The rising cost of cotton has dealt a major blow to the profitability of small and medium-sized cotton exporters. Saddled with heavy input costs, and unable to hedge against price volatility with futures and options contracts, home-based exporters in places like Panipat, India are struggling to survive.
Most major exporters have benefited recently from the weakening of the rupee against the dollar. Smaller exporters, though, have been crushed by the 15 to 20 percent spike in prices over the last few days. And whatever gains have been won by the strength of the US dollar against the rupee have been eroded by cotton’s increasing cost.
Larger exporters protect themselves against the short and medium-term price volatility of cotton through hedging mechanisms. By purchasing cotton futures and options, they can make exports revenues more predictable. Another added benefit of hedging is increased flexibility for cotton-related transactions since futures can be sold even when there are no buyers in the physical market. Smaller exporters, however, rarely have access to these financial instruments.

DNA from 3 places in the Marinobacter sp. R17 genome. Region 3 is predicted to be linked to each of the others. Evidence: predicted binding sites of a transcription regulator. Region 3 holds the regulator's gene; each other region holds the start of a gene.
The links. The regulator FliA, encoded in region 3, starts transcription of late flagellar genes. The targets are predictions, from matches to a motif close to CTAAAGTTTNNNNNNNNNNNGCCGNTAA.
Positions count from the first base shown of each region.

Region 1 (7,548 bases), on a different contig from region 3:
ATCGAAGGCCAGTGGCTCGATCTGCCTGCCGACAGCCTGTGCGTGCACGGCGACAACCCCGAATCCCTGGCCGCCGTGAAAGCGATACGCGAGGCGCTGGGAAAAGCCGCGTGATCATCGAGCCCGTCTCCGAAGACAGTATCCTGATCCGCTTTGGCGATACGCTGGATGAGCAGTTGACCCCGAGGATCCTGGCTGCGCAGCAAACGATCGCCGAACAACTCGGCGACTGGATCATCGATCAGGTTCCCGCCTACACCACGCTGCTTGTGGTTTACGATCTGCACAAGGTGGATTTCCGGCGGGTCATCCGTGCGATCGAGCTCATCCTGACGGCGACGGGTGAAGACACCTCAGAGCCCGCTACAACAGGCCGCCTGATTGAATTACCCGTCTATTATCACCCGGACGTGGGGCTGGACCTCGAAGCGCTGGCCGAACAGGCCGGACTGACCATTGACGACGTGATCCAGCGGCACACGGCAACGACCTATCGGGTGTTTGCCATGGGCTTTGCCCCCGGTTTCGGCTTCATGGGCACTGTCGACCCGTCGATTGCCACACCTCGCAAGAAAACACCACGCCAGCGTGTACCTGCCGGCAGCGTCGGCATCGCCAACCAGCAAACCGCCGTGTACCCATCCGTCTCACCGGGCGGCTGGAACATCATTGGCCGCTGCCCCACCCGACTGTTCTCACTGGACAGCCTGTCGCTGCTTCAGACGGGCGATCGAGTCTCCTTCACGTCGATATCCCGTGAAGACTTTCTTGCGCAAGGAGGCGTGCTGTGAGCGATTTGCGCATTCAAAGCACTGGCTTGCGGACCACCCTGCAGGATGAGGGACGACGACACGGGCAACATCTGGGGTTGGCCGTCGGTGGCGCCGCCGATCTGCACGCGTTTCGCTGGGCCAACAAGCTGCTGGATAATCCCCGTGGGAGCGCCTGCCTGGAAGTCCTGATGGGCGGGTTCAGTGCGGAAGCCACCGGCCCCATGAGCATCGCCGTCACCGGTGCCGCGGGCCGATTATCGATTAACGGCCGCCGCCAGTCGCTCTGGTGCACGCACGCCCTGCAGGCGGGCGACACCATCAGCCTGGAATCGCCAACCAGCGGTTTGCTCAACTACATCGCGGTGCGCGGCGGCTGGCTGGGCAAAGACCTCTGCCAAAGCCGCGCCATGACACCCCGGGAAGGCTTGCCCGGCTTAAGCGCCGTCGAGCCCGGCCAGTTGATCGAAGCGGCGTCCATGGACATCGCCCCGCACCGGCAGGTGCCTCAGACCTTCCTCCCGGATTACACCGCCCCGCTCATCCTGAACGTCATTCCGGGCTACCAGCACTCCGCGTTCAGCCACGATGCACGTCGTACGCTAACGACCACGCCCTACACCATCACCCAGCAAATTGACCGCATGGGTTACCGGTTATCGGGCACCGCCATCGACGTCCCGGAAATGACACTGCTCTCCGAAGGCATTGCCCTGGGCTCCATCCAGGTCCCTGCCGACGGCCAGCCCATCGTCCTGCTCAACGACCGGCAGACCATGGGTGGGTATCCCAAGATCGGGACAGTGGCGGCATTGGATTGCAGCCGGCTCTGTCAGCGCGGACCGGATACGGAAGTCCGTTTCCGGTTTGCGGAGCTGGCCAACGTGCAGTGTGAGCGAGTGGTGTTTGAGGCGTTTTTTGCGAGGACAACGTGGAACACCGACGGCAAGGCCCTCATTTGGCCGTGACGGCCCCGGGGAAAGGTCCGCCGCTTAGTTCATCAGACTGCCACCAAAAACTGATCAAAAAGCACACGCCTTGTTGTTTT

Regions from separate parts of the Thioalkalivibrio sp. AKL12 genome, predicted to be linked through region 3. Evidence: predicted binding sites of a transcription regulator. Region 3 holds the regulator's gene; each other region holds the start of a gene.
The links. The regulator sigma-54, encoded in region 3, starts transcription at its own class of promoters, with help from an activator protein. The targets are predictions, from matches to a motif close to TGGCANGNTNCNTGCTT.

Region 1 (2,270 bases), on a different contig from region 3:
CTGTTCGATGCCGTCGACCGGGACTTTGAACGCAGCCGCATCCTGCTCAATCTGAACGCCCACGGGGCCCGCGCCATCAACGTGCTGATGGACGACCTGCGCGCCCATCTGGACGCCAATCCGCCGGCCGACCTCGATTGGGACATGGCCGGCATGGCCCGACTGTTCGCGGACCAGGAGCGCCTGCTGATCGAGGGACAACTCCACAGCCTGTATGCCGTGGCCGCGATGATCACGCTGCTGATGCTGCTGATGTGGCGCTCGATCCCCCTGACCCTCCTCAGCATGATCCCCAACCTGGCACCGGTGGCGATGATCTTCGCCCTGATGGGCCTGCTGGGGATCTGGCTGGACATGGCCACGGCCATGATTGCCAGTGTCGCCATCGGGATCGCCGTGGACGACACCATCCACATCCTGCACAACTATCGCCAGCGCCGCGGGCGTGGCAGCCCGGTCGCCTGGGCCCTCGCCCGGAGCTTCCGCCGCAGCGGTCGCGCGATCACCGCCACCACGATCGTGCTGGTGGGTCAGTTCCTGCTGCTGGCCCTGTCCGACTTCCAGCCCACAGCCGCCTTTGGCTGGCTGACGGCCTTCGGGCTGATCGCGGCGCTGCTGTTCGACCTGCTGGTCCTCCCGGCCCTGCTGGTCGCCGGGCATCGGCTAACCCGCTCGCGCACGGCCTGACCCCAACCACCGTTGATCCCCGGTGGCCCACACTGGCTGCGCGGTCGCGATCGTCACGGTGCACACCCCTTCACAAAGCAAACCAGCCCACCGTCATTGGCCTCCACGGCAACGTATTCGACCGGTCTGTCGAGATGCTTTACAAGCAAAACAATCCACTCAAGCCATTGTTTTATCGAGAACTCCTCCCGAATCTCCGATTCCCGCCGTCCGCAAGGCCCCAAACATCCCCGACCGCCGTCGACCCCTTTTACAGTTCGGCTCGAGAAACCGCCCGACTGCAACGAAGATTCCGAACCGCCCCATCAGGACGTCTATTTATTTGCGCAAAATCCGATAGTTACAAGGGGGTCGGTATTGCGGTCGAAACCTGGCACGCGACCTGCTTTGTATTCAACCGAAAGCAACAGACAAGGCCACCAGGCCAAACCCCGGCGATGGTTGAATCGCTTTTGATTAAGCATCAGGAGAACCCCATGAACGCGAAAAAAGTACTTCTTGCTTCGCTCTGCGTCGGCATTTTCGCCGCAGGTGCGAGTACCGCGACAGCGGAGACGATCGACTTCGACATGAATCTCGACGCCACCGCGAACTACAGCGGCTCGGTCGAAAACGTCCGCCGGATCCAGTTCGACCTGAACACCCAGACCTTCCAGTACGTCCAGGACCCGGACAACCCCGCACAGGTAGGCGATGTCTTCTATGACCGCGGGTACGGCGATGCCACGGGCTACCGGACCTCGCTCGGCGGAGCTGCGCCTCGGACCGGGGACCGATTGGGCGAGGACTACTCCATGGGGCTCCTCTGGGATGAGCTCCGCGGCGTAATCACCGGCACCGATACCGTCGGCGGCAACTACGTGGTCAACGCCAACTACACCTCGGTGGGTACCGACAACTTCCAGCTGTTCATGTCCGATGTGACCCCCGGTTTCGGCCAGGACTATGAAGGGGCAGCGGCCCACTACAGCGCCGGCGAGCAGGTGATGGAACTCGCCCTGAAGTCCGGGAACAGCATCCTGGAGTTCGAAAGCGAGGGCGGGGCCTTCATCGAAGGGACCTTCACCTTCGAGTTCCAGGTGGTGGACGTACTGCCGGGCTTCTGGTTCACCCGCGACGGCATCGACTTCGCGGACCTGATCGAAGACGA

And there seems to be no end in sight to the uptick in cotton prices. Disastrous harvests in both the US and China and increased global demand have generated what many see as a long term impact on not just cotton but apparel in general. According to Allen Terhaar, executive director of Cotton Council International: “The consumer should not expect to depend on deflation in clothing as we have seen for many years.”
He attributed the swelling demand for apparel to the rapid growth of the middle classes in India, China, and Brazil. Mr. Terhaar said, “The real generators of added demand are the emerging markets. Between now and 2025, we will have 20 million tons of added fiber demand, of which the US is expected to add just 0.5 million tons — whereas China and India are expected to add 14 to 15 million tons combined. This is through the combination of population and economic growth.”
The mounting costs of fuel and transportation, increased foreign competition, and the allure of low wage exporters in countries like Bangladesh have also squeezed smaller exporters in India.
Even some major retailers have experienced disappearing margins as the result of the bump in the cost of cotton. H&M attributed its 18 percent fall in pre-tax profit for the last fiscal quarter to ballooning cotton prices and wage inflation in Asia.